I once had the pleasure of knowing an extremely successful insurance salesman named Pete. He routinely won company vacations to Hawaii and other intriguing places by being the agency’s best salesman in the Midwest. The man simply didn’t know the meaning of the word ‘No’. And I can only remember him to utter the phrase “I don’t know” once. Like many of his generation, he had an amazing self-believe and self-reliance; the product of some incredibly difficult times. Pete was raised during the great depression. Like many children of the time, he spent much of his time doing whatever he could to earn a little money to help his family. He once told me that he got his start in sales at a very young age, selling pencils on a street corner. He credited his strong sales ability directly to his childhood experience. He simply stated “I had no other choice”.
In a recent article by CBS news, the author discusses the unintended consequences, of having too many choices. The subject is specific to parents helping their children with college finances and beyond. If you are at or approaching this stage in life, you should definitely read it. But the ‘story behind the story’ may be that it’s become increasingly difficult to recognize the impact of our choices. Even though we’ve seen the catastrophic results of credit card and mortgage debt within a generation, household debt is now at an all-time high; with student loan debt now greater than that on credit cards and only second to mortgages. These are the three elephants in the room. Growing bigger and eating more than ever. And as if that wasn’t enough, most of us are choosing to feed the cute little critters that come our way each day; like restaurants, cable, automobiles, costly entertainment, and the latest electronics. The feed bill is getting bigger… and it’s not going away.
There are a lot of theories about how consumers have returned to overspending. Several of my previous articles discussed identifying ‘wants’ versus ‘needs’, household cash flow, and budgeting. Perhaps that seems overwhelming. Maybe, as a start, it would be easier to limit our choices.
Here are a few Steps For Today which will help you get started:
– Talk to your friends about cutting their cable costs. The streaming choices are changing almost daily. And many homes now get HDTV with multiple sub channels.
-Think about what nights you can prepare meals at home. Cooking seems to be a lost art. It does not have to be complicated. It can be as simple as a Chef’s Salad.
– Discuss with your friends the ways they’ve found to save on regular expenses.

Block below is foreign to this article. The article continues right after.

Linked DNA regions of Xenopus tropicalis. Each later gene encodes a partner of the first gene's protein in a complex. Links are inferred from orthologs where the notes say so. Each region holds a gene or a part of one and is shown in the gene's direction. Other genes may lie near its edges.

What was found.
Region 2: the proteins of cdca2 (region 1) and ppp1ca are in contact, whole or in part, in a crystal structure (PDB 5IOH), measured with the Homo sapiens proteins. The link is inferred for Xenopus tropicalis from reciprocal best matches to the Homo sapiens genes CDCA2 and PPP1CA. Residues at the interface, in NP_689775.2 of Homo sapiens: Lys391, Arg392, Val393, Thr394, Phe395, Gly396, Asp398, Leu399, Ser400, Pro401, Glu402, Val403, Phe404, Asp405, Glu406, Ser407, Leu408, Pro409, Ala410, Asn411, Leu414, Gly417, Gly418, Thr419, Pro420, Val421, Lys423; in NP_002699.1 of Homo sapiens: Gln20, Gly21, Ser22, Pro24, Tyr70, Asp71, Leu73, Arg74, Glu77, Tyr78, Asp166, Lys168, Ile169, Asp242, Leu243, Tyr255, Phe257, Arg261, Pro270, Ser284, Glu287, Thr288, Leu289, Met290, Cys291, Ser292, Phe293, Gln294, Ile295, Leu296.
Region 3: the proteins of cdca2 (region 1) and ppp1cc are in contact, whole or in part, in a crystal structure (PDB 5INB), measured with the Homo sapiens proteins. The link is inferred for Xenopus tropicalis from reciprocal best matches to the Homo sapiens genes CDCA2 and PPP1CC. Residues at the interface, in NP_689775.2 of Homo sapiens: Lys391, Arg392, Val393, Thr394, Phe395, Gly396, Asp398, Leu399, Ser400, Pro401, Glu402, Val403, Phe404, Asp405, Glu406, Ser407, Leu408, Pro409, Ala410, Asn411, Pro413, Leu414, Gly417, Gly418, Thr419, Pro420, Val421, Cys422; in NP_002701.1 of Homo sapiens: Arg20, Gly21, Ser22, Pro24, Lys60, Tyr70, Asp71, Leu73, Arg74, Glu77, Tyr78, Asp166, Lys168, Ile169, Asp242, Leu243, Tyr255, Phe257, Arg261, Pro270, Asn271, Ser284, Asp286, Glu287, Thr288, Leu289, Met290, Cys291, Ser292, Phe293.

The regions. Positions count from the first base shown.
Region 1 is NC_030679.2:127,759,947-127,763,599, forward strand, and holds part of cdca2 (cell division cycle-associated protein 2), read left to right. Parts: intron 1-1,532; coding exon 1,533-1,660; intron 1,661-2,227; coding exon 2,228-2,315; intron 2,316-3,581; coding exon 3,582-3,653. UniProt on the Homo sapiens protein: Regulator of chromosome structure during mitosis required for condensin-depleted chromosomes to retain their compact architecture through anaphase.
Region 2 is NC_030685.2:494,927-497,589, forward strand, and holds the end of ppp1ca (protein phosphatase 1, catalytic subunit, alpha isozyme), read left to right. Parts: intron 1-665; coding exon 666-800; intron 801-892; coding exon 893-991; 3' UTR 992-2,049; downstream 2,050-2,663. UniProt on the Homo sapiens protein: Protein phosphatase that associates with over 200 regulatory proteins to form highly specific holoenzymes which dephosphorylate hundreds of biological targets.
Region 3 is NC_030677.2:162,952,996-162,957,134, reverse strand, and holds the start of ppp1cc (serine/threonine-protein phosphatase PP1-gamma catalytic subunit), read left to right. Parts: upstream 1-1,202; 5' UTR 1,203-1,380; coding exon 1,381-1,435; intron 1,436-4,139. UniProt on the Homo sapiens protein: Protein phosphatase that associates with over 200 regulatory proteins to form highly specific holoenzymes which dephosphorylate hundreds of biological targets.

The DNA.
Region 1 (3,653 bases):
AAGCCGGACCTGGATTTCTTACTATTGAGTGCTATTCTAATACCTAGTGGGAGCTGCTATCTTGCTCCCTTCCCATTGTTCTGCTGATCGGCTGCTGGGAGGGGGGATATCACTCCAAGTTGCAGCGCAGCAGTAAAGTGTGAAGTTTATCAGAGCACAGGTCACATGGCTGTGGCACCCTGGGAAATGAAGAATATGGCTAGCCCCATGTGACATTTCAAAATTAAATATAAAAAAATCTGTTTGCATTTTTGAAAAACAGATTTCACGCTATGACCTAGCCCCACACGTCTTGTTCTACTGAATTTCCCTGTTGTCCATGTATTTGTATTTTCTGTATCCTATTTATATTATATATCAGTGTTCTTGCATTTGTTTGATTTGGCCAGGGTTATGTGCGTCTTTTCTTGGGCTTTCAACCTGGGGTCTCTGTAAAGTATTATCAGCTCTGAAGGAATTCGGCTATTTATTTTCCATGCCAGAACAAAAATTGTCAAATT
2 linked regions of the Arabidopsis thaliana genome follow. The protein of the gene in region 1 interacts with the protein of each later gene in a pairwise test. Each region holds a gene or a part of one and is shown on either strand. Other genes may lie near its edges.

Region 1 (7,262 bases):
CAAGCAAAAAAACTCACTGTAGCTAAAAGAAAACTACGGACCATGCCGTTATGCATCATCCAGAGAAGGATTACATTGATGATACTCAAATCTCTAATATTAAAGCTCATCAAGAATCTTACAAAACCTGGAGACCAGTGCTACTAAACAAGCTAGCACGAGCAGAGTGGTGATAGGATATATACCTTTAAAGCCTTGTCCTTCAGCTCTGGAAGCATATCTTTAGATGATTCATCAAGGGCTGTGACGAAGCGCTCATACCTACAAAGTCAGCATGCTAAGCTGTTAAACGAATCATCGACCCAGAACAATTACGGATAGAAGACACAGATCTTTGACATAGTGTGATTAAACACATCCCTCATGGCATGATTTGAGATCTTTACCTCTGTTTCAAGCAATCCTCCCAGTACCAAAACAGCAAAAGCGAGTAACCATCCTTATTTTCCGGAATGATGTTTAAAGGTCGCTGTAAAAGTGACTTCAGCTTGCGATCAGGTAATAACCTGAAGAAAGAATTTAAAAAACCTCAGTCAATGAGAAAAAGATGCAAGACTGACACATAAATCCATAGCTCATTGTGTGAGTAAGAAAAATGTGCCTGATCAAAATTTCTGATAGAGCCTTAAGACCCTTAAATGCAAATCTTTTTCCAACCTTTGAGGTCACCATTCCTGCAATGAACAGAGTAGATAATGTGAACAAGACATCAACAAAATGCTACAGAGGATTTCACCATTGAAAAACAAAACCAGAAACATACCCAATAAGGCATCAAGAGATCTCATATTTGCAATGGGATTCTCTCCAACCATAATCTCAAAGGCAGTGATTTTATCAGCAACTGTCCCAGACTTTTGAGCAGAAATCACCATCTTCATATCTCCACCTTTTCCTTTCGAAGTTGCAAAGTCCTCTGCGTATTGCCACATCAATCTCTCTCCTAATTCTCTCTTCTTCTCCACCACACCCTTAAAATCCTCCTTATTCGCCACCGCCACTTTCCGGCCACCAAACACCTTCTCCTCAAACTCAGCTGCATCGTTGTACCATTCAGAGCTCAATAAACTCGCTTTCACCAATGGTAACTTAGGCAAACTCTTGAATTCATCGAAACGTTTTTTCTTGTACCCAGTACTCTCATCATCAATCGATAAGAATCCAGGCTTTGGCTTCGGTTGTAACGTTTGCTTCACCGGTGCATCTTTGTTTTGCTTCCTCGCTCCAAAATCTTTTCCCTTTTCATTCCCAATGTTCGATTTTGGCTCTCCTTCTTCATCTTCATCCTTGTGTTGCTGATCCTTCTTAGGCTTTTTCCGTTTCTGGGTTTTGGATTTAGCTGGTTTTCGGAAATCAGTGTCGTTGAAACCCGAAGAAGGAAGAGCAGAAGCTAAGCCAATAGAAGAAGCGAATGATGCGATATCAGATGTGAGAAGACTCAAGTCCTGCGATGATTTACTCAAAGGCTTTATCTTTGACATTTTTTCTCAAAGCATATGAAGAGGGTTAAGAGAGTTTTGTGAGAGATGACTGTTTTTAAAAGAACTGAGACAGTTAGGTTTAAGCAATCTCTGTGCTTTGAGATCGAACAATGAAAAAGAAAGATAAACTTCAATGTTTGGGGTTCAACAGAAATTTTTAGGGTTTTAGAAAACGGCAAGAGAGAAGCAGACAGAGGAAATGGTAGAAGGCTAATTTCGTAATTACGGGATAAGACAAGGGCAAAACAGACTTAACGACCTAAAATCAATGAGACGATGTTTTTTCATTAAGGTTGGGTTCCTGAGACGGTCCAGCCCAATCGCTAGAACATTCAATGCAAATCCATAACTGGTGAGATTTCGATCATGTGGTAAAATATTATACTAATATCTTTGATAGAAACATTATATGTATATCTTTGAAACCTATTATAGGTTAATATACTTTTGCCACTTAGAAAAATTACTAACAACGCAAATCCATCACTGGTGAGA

– Learn to expand the rule of 72. To approximate how long an investment will take to double, divide 72 by the interest rate. For example a 7.2% rate (a conservative market average) will double the investment in 10 years (72÷7.2 = 10). Do this before every purchase and you’ll get really good at visualizing the long-term financial impact of your choices; and the importance of starting in your younger years.
– Consider an alternative to that $5 cup of coffee. Or use it as an occasional incentive after accomplishing a goal.
– For motivation, take those coffee savings and put them into the investment calculator at: https://www.investor.gov/additional-resources/free-financial-planning-tools/compound-interest-calculator.
– Stop and examine your motivations for wanting the top-of-the-line, next generation products. Perhaps what you have, or a model with less bells and whistles is sufficient for your needs.
– Get a sheet of paper, or your journal, and make a list of your self-imposed limits.
– Start each day reviewing your list of temptations to avoid.
– Finish each day giving yourself a pat on the back for the temptations you overcame. Journal what you saved and how you’re going to invest that amount towards your savings.
– Lastly, take action! Take your savings and set them aside in a location dedicated for your emergency fund and retirement needs.
Success breeds confidence. Learning to limit our choices will surely make it easier to plan for the future. And the best thing you can do for your children is to give them this skill and confidence as well.
As always, thanks for reading.
And remember to take the next step…